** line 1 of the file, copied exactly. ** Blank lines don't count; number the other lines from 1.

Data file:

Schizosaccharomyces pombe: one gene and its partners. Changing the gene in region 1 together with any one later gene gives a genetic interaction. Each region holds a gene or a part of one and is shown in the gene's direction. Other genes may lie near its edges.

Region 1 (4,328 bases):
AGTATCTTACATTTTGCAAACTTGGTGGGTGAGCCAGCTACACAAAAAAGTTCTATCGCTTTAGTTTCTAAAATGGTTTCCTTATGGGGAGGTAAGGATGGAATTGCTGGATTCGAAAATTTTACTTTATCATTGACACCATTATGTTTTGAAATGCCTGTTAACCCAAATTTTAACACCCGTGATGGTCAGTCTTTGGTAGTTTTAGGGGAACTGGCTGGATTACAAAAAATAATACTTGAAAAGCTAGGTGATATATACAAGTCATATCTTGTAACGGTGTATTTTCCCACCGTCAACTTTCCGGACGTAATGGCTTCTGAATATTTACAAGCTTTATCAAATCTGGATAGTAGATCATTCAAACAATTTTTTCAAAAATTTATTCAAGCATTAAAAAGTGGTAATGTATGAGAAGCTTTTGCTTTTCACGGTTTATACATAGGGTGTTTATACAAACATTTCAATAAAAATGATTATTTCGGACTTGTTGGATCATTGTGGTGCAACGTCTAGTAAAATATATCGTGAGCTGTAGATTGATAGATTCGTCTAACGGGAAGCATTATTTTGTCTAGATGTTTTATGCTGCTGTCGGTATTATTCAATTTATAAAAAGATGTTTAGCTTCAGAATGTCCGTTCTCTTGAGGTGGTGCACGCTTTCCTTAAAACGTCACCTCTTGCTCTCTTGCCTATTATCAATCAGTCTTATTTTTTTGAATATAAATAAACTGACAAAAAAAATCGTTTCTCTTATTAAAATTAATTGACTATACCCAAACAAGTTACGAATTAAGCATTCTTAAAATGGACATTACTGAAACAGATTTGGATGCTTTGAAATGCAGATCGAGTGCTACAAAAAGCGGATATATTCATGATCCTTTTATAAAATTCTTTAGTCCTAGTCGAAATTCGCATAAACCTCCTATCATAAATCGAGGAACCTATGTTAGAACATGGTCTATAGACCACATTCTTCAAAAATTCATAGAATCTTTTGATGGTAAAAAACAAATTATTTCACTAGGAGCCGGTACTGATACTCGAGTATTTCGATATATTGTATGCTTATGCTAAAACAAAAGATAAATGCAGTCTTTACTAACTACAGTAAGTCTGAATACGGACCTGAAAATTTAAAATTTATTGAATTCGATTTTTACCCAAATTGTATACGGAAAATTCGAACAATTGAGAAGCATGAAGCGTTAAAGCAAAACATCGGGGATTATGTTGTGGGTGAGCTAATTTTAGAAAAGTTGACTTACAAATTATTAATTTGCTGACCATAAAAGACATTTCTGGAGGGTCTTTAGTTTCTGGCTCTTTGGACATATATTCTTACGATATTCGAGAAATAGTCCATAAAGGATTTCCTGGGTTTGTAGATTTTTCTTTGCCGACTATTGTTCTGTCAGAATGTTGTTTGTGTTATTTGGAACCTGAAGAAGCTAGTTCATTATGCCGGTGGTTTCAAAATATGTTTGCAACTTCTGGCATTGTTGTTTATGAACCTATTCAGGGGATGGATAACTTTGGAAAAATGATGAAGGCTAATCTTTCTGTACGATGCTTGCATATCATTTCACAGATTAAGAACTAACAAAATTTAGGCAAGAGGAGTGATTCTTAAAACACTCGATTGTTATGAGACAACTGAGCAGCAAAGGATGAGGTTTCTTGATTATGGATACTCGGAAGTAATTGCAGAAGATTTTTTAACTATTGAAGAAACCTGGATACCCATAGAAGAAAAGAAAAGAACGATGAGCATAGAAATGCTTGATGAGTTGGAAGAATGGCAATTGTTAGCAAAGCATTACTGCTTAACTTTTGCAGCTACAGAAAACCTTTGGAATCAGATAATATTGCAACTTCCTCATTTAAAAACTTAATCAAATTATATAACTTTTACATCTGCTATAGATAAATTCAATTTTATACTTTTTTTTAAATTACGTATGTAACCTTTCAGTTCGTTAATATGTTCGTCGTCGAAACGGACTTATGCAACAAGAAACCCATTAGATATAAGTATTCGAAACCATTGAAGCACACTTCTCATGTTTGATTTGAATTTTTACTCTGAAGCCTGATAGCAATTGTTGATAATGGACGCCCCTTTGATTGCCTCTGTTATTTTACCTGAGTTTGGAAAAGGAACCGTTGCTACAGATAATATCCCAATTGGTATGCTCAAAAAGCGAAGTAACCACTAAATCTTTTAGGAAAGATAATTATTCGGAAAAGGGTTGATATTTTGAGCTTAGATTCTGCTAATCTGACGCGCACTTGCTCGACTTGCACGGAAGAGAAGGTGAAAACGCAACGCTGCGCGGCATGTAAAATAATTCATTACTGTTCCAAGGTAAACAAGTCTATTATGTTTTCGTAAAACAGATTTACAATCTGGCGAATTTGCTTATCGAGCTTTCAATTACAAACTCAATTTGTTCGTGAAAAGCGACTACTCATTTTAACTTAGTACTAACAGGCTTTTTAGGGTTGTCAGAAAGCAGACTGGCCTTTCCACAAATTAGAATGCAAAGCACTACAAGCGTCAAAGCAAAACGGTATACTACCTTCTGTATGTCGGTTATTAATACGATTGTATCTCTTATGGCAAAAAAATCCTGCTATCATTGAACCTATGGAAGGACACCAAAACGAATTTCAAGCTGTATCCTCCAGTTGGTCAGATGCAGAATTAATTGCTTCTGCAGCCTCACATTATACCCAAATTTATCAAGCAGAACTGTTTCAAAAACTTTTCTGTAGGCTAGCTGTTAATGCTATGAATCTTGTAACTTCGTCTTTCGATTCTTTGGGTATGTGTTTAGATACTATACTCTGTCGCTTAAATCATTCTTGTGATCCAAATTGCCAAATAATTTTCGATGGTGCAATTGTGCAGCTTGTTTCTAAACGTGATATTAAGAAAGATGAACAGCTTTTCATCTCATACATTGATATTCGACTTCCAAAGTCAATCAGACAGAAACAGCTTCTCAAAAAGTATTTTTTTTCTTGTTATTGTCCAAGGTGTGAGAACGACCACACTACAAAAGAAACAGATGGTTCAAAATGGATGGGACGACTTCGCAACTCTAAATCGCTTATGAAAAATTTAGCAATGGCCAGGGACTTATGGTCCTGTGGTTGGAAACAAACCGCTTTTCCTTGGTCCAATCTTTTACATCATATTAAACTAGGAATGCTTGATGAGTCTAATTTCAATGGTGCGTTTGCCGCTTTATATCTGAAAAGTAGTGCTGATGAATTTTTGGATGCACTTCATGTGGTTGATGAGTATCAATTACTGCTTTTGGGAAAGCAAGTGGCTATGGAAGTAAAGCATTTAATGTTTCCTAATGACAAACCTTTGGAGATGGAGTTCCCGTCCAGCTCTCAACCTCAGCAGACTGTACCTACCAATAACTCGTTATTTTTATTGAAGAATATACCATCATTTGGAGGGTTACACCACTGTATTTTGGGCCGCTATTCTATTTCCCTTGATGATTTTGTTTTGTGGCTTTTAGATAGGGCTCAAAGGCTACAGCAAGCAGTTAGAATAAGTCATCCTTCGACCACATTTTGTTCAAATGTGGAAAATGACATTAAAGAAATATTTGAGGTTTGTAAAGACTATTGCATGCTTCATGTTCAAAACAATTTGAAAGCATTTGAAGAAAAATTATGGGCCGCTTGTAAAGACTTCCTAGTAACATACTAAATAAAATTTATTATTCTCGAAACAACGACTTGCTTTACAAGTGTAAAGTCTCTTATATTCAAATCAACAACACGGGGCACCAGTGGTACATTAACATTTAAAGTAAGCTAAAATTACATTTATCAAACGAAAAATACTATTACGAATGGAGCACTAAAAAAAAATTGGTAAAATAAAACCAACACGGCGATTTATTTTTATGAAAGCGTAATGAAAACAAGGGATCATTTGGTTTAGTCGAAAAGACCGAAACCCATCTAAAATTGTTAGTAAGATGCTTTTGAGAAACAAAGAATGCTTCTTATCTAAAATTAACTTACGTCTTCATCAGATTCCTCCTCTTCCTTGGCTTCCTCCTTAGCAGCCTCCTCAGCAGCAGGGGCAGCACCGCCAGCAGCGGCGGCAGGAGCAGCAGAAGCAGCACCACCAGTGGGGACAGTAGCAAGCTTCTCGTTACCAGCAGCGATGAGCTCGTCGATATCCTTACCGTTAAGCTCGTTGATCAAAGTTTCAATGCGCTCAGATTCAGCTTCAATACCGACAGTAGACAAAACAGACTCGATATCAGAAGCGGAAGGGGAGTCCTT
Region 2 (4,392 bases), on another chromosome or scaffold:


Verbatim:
Schizosaccharomyces pombe: one gene and its partners. Changing the gene in region 1 together with any one later gene gives a genetic interaction. Each region holds a gene or a part of one and is shown in the gene's direction. Other genes may lie near its edges.